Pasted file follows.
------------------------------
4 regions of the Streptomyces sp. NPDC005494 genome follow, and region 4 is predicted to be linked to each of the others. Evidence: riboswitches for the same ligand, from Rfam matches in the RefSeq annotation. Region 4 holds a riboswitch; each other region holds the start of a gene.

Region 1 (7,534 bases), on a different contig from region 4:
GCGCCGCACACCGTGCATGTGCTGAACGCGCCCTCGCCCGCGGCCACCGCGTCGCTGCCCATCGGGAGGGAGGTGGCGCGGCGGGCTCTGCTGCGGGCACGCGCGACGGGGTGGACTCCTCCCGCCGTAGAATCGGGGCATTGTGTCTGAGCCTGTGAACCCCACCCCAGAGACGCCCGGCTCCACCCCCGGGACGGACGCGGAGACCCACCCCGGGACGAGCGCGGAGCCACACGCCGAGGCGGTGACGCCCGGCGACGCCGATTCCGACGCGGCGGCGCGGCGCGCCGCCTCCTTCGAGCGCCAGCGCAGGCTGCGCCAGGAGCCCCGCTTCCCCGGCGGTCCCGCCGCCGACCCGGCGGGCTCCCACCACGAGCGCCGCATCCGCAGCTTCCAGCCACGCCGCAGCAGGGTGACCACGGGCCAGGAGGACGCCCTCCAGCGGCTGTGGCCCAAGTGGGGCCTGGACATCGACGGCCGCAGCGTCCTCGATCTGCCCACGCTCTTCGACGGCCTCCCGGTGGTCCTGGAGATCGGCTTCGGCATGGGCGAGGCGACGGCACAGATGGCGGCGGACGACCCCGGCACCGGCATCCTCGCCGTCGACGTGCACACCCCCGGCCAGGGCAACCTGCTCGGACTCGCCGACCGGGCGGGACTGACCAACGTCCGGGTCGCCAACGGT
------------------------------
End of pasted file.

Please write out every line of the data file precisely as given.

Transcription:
4 regions of the Streptomyces sp. NPDC005494 genome follow, and region 4 is predicted to be linked to each of the others. Evidence: riboswitches for the same ligand, from Rfam matches in the RefSeq annotation. Region 4 holds a riboswitch; each other region holds the start of a gene.

Region 1 (7,534 bases), on a different contig from region 4:
GCGCCGCACACCGTGCATGTGCTGAACGCGCCCTCGCCCGCGGCCACCGCGTCGCTGCCCATCGGGAGGGAGGTGGCGCGGCGGGCTCTGCTGCGGGCACGCGCGACGGGGTGGACTCCTCCCGCCGTAGAATCGGGGCATTGTGTCTGAGCCTGTGAACCCCACCCCAGAGACGCCCGGCTCCACCCCCGGGACGGACGCGGAGACCCACCCCGGGACGAGCGCGGAGCCACACGCCGAGGCGGTGACGCCCGGCGACGCCGATTCCGACGCGGCGGCGCGGCGCGCCGCCTCCTTCGAGCGCCAGCGCAGGCTGCGCCAGGAGCCCCGCTTCCCCGGCGGTCCCGCCGCCGACCCGGCGGGCTCCCACCACGAGCGCCGCATCCGCAGCTTCCAGCCACGCCGCAGCAGGGTGACCACGGGCCAGGAGGACGCCCTCCAGCGGCTGTGGCCCAAGTGGGGCCTGGACATCGACGGCCGCAGCGTCCTCGATCTGCCCACGCTCTTCGACGGCCTCCCGGTGGTCCTGGAGATCGGCTTCGGCATGGGCGAGGCGACGGCACAGATGGCGGCGGACGACCCCGGCACCGGCATCCTCGCCGTCGACGTGCACACCCCCGGCCAGGGCAACCTGCTCGGACTCGCCGACCGGGCGGGACTGACCAACGTCCGGGTCGCCAACGGT